I feel as though there are quite a lot of amateur cyclists like me out there: people who love riding their bike, but who have a competitive itch that isn’t properly scratched by the weekend group ride.
However, watching the pros on TV and thinking ‘that looks like fun’ is a little different from actually pinning on a number and doing it yourself. And it’s even further removed from making it to the business end of a race with a chance of winning.
That’s where I want to be by the end of this season. But it felt a long way off as I lined up with about 45 other guys at the start line of my first race – a Full Gas criterium on the purpose built outdoor track at Lee Valley Velopark, in the shadow of the velodrome used for the London 2012 Olympics.
Even getting that far wasn’t exactly straightforward. There doesn’t seem to be a comprehensive step-by-step online guide for getting into racing in the UK and from my initial research it wasn’t clear whether you needed to pass any kind of skills test (you didn’t) or what kind of license was required (a silver or gold racing license from British Cycling, plus a license for the Full Gas race series). Eventually, though, I got some answers from mates who had done it themselves and managed to navigate through the creaky British Cycling website to the point where I could sign up for a Category 4 men’s race (the lowest level of formal racing in this country – and where all first-timers have to start off).
On the startline, it seemed like a lot of the other guys where as nervous as I was. Most people were stoney silent – just as they had been as we lined up to sign on a few moments earlier. That created an air of tension and I found myself thinking back to a conversation that I’d had with a friend who used to race but doesn’t anymore. Why? ‘It seemed like someone was going home in an ambulance every week.’ Right...
Once we got underway, I was able to push those thoughts to the back of my mind. I didn’t have much choice.
If you’ve never raced in a pack of this size before at relatively high speeds (we averaged 40kph) then it takes a bit of getting used to. The most difficult moments are at pinch points – when the track narrows and space is suddenly at a premium – or on tight corners. Your instinct, as a novice, is to take the racing line around the bends in the way you would on the road. But when you’ve got riders on both sides of you, that isn’t an option. I found that I would also have naturally free-wheeled round the tighter bends, but do that – even on a hairpin – and you quickly find yourself going backwards, losing the wheel in front as everyone else keeps pedalling.
Every bit of advice I could find online about racing explained how important it was to stay near the front if you wanted to do well. As this was my first go, I decided that I’d be content just to stay with the main group, keep it rubber-side-down and, ideally, avoid finishing last. But hanging out in the wheels near the back it suddenly became clear how crucial that advice was. At every pinch-point and corner I was being forced to brake, lose momentum, and then put in a sharp acceleration in order to stay attached to the main pack.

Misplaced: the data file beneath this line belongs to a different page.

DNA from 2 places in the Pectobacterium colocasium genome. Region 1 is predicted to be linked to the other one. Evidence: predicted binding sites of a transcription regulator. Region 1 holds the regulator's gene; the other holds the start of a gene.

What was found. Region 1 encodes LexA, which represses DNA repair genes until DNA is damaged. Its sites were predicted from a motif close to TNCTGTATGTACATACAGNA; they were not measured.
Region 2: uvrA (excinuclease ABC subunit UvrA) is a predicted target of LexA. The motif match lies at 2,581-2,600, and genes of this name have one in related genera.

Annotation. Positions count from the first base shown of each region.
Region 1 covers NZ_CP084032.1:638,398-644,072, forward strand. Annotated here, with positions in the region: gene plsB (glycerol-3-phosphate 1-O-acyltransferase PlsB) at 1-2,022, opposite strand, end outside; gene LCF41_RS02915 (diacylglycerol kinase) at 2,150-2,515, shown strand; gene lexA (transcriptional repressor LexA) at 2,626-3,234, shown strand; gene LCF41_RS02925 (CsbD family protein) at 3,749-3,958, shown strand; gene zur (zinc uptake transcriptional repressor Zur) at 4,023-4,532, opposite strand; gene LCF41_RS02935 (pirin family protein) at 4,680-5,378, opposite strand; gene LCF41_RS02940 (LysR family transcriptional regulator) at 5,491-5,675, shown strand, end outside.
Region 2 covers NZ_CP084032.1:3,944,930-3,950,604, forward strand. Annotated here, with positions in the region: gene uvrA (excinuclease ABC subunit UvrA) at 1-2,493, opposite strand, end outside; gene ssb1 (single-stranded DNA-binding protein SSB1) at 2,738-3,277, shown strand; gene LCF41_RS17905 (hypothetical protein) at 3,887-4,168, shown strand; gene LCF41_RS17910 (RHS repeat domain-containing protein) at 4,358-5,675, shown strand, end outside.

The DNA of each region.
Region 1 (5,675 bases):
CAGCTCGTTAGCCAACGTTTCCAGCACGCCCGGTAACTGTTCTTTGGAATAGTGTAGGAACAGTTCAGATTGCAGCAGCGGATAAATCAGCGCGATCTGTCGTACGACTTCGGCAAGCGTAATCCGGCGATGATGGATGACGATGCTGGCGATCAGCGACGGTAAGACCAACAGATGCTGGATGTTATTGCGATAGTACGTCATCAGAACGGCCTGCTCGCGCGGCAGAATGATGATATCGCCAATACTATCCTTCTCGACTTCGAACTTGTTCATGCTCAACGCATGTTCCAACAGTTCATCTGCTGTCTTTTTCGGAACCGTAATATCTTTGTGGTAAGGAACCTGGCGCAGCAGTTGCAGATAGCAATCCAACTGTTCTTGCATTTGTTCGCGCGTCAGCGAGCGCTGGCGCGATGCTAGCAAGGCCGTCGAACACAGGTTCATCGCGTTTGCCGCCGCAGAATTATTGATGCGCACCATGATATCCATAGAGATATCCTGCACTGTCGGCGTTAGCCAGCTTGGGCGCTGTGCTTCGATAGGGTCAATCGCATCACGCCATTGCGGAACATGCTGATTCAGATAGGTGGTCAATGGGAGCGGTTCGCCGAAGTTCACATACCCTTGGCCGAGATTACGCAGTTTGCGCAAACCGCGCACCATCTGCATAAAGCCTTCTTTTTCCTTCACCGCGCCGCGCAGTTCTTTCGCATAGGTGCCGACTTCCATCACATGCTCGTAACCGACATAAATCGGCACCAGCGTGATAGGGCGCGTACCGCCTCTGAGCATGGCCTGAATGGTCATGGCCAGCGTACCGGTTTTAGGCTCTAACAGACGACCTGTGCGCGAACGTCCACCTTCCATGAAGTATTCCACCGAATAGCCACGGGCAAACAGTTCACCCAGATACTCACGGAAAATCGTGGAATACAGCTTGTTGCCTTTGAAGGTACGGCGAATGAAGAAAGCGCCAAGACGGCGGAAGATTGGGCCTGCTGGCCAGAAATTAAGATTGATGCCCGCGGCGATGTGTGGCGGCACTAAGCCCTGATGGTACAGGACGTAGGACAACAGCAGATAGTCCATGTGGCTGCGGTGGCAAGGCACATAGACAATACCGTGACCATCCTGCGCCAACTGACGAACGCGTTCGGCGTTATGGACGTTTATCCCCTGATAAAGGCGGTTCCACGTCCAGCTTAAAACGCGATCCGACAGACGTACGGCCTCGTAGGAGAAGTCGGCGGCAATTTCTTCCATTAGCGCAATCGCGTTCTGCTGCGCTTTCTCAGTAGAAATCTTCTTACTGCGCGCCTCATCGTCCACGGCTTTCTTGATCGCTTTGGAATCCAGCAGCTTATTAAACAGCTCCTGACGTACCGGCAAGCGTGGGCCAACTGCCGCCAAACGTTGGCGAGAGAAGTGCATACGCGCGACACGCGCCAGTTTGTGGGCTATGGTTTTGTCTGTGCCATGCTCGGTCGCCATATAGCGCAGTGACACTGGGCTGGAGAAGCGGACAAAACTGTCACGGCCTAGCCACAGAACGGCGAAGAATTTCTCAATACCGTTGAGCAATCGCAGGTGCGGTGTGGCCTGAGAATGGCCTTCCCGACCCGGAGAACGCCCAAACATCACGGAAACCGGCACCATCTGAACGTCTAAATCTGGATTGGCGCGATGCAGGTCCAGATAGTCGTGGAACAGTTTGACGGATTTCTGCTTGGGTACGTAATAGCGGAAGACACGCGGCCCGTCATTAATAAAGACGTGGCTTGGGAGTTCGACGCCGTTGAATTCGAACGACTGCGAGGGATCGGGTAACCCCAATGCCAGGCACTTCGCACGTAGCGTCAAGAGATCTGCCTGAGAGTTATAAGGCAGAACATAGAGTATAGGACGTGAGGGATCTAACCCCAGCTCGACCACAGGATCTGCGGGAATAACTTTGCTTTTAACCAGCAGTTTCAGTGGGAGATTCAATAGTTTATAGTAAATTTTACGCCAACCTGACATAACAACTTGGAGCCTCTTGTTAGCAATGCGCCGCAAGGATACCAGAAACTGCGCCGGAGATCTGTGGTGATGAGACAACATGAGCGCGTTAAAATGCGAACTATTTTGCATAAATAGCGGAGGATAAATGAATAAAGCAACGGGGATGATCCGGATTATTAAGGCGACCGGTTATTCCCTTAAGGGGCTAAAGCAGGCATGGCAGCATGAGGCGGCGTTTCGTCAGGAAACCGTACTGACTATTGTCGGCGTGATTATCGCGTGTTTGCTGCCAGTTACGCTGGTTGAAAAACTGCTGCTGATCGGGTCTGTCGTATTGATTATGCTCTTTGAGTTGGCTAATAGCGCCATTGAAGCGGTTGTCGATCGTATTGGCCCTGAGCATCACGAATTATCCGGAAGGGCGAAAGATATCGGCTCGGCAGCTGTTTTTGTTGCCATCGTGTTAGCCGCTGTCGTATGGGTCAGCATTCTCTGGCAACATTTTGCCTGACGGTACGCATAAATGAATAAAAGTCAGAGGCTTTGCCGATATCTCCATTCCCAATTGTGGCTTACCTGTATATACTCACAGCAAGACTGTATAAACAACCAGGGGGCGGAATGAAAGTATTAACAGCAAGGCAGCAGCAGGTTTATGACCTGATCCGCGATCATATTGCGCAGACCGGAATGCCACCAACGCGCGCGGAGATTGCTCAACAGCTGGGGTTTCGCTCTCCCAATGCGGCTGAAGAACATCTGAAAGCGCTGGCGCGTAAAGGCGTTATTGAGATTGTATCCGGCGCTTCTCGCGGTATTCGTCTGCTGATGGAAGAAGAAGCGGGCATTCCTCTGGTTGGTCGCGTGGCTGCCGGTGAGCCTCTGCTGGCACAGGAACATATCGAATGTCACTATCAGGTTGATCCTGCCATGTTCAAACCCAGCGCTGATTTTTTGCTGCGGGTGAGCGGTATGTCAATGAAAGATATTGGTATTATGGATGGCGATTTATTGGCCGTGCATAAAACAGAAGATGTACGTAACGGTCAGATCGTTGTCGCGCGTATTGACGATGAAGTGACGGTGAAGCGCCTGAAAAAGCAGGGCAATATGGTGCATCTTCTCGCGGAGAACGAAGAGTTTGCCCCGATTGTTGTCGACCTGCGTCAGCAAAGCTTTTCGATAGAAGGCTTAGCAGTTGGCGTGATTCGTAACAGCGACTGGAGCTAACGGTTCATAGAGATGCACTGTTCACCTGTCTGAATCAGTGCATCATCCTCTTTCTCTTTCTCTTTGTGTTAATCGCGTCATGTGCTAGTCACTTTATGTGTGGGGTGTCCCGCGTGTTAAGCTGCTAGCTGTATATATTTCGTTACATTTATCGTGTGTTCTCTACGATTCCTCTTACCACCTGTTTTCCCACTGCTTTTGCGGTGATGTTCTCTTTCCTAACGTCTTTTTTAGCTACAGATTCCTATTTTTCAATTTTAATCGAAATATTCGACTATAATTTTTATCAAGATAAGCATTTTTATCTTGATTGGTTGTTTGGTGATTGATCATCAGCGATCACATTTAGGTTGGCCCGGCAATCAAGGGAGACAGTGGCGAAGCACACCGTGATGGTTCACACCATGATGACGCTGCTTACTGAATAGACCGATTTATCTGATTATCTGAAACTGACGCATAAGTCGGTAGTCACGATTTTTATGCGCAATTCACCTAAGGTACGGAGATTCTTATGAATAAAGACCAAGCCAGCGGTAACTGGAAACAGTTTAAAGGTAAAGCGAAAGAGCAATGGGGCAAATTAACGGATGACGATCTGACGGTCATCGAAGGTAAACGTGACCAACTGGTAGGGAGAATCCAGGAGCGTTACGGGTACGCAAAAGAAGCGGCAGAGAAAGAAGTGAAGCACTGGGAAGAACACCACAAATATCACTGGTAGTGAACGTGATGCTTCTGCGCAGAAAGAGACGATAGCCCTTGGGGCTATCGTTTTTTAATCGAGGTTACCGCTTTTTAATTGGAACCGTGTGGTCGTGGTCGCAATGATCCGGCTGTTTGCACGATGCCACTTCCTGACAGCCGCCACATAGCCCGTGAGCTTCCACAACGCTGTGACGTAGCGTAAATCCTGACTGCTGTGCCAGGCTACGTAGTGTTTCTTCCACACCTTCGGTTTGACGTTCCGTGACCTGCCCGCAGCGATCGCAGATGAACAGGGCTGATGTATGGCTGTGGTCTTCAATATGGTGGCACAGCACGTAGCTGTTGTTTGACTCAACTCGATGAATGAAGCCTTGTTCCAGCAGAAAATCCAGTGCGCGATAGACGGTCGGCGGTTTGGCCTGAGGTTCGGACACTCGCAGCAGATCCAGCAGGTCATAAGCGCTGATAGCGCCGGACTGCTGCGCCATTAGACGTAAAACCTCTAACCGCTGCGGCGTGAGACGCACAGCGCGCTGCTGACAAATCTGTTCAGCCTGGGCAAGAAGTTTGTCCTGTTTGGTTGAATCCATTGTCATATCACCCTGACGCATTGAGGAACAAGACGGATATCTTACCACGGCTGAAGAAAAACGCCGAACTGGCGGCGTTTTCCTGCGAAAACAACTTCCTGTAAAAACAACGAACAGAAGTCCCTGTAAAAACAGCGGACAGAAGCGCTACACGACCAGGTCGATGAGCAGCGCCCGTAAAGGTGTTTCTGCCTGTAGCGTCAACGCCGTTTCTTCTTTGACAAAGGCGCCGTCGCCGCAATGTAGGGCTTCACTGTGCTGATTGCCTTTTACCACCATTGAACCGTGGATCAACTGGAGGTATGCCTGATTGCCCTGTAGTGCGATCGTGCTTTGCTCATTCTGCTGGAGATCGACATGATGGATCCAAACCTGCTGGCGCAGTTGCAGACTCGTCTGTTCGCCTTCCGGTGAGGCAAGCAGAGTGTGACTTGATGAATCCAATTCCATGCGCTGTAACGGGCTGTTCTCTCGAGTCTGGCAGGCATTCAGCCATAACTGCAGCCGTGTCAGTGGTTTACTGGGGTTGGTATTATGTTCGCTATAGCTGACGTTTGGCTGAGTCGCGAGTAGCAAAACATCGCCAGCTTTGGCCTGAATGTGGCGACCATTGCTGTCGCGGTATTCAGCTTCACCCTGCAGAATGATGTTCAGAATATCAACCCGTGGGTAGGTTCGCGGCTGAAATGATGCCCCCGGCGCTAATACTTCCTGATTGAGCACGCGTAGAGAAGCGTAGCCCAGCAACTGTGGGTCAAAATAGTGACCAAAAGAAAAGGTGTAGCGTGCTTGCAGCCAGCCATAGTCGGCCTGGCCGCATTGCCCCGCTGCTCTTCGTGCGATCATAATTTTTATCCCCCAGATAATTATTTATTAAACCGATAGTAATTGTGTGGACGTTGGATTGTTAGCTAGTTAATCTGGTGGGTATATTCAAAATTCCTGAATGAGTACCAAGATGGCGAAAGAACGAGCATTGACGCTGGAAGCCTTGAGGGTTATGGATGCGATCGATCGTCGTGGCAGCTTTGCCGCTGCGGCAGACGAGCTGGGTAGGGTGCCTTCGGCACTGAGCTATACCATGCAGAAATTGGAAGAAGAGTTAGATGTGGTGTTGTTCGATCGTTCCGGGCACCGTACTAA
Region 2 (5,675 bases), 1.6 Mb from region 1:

So, about three quarters of the way through the race, I put in an effort to make it up towards the front of the group – and even put my nose in the wind at the head of affairs for a few seconds – before drifting back a bit. Things were going well.
But then: that noise that sets your teeth on edge, the death-rattle of carbon-fibre on concrete went screeching through the peloton as a rider to my right made an error. I had to brake to avoid him and got pushed back further, losing a fair few places.
By this time there were only a few laps of the one-mile circuit left (the format of the race was 40 minutes, then five laps) and precious few opportunities to move up. I had no choice but to cling onto my place as the race sped up and the peloton was strung out. I put in a bit of a dig at the end to snatch back a handful of places, but that was it.
Eventually I rolled in 29th – and unscathed. That was more than could be said for one guy, who, at the end of the race, was sat on a chair in the sign-on area covered in road rash. ‘I don’t think I’ve broken anything,’ he told me. ‘Don’t need an operation or anything like that.’ He’d just been in the wrong place at the wrong time and, I guess, paid the price for being behind the crash rather than in front of it.
More evidence, if it were needed, that being at the sharp end of the race pays dividends. Next time, that’s where I’ll try to be...
The author of this post, Edwin Smith, is novice crit racer by night, freelance journalist by day. You can find him on Twitter, @EdwinSmith and Instagram, @edwinthomassmith. His website is edwinsmithwrites.com